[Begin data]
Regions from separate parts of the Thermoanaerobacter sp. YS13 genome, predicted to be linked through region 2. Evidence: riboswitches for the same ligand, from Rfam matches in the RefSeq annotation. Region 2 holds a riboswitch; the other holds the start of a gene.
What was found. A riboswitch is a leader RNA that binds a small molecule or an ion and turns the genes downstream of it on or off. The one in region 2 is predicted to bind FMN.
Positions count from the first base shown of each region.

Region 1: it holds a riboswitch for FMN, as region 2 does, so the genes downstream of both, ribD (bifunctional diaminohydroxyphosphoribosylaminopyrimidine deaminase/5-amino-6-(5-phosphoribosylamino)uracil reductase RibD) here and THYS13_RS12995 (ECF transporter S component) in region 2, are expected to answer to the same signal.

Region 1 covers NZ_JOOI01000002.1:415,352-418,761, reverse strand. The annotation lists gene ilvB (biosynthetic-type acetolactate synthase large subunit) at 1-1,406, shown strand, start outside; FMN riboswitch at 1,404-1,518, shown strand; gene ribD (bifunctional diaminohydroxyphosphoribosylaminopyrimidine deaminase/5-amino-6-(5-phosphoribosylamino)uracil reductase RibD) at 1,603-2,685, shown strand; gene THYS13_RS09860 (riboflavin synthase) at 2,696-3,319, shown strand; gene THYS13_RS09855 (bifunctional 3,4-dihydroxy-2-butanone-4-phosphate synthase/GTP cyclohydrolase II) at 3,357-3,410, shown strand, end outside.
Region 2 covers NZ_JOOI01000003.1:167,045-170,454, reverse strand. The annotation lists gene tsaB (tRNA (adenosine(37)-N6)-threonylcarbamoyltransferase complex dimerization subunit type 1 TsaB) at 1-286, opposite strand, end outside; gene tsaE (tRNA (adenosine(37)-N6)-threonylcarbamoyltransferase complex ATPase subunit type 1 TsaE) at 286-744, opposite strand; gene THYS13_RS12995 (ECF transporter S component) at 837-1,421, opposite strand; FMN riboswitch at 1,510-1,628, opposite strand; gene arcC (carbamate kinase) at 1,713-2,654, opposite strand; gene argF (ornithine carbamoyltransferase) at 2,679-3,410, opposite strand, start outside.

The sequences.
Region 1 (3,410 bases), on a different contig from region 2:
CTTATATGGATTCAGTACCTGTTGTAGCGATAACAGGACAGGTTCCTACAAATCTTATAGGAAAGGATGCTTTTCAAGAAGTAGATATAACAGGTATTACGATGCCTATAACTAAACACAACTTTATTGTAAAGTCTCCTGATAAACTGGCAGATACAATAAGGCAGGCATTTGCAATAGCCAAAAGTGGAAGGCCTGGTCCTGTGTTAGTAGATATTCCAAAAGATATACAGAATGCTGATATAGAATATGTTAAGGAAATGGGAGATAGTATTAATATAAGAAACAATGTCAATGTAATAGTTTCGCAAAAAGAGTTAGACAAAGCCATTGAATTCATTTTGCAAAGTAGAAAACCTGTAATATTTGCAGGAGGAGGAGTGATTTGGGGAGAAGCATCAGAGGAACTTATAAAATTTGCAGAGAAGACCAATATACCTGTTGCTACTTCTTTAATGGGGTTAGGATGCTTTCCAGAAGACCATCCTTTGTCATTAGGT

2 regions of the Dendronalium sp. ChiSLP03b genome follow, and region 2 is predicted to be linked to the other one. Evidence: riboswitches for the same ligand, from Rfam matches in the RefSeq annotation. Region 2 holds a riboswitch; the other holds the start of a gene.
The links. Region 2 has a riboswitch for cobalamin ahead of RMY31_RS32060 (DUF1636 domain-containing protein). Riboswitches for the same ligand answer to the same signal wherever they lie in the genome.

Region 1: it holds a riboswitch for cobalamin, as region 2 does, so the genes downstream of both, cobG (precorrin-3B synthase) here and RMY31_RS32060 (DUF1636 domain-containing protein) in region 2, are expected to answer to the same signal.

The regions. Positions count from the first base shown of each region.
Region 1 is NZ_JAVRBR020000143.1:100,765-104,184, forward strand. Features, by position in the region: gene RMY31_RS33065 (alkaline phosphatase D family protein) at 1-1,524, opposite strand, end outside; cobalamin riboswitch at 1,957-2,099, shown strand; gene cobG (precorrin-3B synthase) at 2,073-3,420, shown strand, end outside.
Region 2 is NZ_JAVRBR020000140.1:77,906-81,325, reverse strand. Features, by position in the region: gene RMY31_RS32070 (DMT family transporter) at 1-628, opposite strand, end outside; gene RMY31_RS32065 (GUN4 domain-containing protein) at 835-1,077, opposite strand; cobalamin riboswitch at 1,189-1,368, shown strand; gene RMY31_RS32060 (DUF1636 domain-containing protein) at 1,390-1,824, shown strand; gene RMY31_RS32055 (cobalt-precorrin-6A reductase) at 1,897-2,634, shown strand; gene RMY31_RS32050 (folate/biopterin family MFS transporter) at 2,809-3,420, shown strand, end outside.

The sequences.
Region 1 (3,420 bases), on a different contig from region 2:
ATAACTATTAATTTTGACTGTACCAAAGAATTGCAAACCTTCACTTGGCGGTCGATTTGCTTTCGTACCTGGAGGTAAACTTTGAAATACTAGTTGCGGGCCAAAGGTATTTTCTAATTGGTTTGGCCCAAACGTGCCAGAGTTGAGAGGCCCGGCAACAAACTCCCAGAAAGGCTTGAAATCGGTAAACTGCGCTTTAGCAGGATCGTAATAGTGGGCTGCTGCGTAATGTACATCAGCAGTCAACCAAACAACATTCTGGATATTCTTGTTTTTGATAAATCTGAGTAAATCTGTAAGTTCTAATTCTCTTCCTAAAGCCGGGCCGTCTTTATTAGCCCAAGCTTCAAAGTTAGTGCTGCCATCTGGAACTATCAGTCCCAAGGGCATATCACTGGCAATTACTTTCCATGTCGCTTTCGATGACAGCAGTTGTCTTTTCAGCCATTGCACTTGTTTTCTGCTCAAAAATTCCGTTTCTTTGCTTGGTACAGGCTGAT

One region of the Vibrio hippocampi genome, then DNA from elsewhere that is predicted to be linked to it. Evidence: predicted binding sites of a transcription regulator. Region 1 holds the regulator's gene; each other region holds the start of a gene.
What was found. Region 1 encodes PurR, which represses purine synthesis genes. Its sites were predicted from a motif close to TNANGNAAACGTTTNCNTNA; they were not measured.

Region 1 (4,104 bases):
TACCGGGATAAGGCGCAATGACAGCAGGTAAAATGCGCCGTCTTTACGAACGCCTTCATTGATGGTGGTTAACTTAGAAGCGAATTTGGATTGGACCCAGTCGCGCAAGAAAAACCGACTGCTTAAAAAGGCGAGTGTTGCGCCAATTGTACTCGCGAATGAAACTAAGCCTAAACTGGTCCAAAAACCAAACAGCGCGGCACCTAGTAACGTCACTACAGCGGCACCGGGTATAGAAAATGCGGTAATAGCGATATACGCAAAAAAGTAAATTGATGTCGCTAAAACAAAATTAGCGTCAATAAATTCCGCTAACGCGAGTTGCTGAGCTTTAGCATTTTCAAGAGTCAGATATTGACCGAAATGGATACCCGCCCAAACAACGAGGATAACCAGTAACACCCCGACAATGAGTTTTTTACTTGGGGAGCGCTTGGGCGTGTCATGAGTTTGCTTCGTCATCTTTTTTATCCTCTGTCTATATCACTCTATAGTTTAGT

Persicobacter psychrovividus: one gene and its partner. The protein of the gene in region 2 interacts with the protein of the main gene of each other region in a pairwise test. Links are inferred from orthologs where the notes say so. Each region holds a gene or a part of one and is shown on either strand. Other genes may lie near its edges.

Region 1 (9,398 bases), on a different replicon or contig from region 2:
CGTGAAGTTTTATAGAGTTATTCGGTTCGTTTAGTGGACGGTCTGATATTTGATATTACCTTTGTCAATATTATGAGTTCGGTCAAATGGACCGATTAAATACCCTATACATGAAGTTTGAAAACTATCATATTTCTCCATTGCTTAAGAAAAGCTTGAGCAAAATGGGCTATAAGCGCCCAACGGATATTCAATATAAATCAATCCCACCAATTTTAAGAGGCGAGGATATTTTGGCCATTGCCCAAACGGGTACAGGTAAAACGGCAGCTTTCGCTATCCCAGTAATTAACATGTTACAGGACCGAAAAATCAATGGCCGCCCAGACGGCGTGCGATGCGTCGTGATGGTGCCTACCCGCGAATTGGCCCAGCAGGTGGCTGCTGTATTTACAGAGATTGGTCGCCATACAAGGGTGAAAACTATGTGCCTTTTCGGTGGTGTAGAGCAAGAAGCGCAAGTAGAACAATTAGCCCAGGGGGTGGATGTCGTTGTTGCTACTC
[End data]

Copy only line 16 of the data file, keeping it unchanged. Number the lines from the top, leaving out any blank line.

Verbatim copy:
The sequences.